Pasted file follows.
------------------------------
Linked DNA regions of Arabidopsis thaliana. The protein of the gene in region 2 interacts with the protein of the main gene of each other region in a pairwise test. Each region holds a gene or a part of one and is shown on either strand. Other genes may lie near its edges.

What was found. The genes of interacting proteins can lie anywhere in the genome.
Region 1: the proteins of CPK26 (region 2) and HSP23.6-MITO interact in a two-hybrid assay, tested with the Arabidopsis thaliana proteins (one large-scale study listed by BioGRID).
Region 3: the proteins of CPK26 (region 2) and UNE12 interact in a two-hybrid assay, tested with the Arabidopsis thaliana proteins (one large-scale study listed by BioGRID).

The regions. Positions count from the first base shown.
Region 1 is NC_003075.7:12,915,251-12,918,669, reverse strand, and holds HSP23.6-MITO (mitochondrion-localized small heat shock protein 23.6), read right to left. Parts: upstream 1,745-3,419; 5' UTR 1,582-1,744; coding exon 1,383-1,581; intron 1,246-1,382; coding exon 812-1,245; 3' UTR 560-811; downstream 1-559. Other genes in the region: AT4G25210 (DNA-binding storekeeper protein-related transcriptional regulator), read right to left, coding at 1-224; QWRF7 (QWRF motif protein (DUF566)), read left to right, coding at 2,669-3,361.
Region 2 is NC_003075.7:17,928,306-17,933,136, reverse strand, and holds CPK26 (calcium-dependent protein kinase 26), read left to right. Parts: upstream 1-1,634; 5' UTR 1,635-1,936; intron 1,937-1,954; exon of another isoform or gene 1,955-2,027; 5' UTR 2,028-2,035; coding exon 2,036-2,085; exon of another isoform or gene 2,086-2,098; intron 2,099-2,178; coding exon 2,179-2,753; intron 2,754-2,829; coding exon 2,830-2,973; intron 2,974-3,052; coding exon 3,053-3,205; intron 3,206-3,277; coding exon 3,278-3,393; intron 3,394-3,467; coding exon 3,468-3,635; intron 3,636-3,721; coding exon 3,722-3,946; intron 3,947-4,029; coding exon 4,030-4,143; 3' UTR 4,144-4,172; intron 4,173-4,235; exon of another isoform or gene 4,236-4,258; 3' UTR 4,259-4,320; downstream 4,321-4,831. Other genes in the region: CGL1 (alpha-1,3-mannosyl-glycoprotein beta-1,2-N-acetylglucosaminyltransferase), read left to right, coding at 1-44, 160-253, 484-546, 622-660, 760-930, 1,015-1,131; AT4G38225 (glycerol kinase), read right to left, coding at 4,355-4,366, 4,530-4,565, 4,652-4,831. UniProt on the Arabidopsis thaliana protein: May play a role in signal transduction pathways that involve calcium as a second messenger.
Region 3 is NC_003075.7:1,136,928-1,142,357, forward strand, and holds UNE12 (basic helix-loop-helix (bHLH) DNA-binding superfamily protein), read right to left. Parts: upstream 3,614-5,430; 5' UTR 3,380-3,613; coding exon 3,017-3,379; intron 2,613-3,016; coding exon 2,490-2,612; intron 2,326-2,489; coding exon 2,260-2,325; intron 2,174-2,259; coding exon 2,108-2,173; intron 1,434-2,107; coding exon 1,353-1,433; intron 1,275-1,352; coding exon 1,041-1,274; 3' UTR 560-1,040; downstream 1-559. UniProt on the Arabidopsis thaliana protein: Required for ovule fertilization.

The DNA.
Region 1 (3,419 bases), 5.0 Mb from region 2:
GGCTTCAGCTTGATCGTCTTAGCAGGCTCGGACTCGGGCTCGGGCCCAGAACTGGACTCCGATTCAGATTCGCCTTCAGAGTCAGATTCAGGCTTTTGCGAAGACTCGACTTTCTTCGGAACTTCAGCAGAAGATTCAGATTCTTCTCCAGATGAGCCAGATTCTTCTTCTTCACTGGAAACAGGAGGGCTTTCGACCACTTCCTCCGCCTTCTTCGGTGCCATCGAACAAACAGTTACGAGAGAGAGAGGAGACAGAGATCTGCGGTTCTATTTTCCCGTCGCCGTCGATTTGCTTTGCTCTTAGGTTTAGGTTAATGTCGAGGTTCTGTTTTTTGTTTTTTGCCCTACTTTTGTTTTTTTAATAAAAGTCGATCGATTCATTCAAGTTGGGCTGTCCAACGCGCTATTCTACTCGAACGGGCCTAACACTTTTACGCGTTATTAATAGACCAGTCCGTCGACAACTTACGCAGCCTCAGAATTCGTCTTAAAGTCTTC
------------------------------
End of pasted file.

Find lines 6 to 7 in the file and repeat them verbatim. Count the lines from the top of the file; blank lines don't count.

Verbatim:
Region 1 is NC_003075.7:12,915,251-12,918,669, reverse strand, and holds HSP23.6-MITO (mitochondrion-localized small heat shock protein 23.6), read right to left. Parts: upstream 1,745-3,419; 5' UTR 1,582-1,744; coding exon 1,383-1,581; intron 1,246-1,382; coding exon 812-1,245; 3' UTR 560-811; downstream 1-559. Other genes in the region: AT4G25210 (DNA-binding storekeeper protein-related transcriptional regulator), read right to left, coding at 1-224; QWRF7 (QWRF motif protein (DUF566)), read left to right, coding at 2,669-3,361.
Region 2 is NC_003075.7:17,928,306-17,933,136, reverse strand, and holds CPK26 (calcium-dependent protein kinase 26), read left to right. Parts: upstream 1-1,634; 5' UTR 1,635-1,936; intron 1,937-1,954; exon of another isoform or gene 1,955-2,027; 5' UTR 2,028-2,035; coding exon 2,036-2,085; exon of another isoform or gene 2,086-2,098; intron 2,099-2,178; coding exon 2,179-2,753; intron 2,754-2,829; coding exon 2,830-2,973; intron 2,974-3,052; coding exon 3,053-3,205; intron 3,206-3,277; coding exon 3,278-3,393; intron 3,394-3,467; coding exon 3,468-3,635; intron 3,636-3,721; coding exon 3,722-3,946; intron 3,947-4,029; coding exon 4,030-4,143; 3' UTR 4,144-4,172; intron 4,173-4,235; exon of another isoform or gene 4,236-4,258; 3' UTR 4,259-4,320; downstream 4,321-4,831. Other genes in the region: CGL1 (alpha-1,3-mannosyl-glycoprotein beta-1,2-N-acetylglucosaminyltransferase), read left to right, coding at 1-44, 160-253, 484-546, 622-660, 760-930, 1,015-1,131; AT4G38225 (glycerol kinase), read right to left, coding at 4,355-4,366, 4,530-4,565, 4,652-4,831. UniProt on the Arabidopsis thaliana protein: May play a role in signal transduction pathways that involve calcium as a second messenger.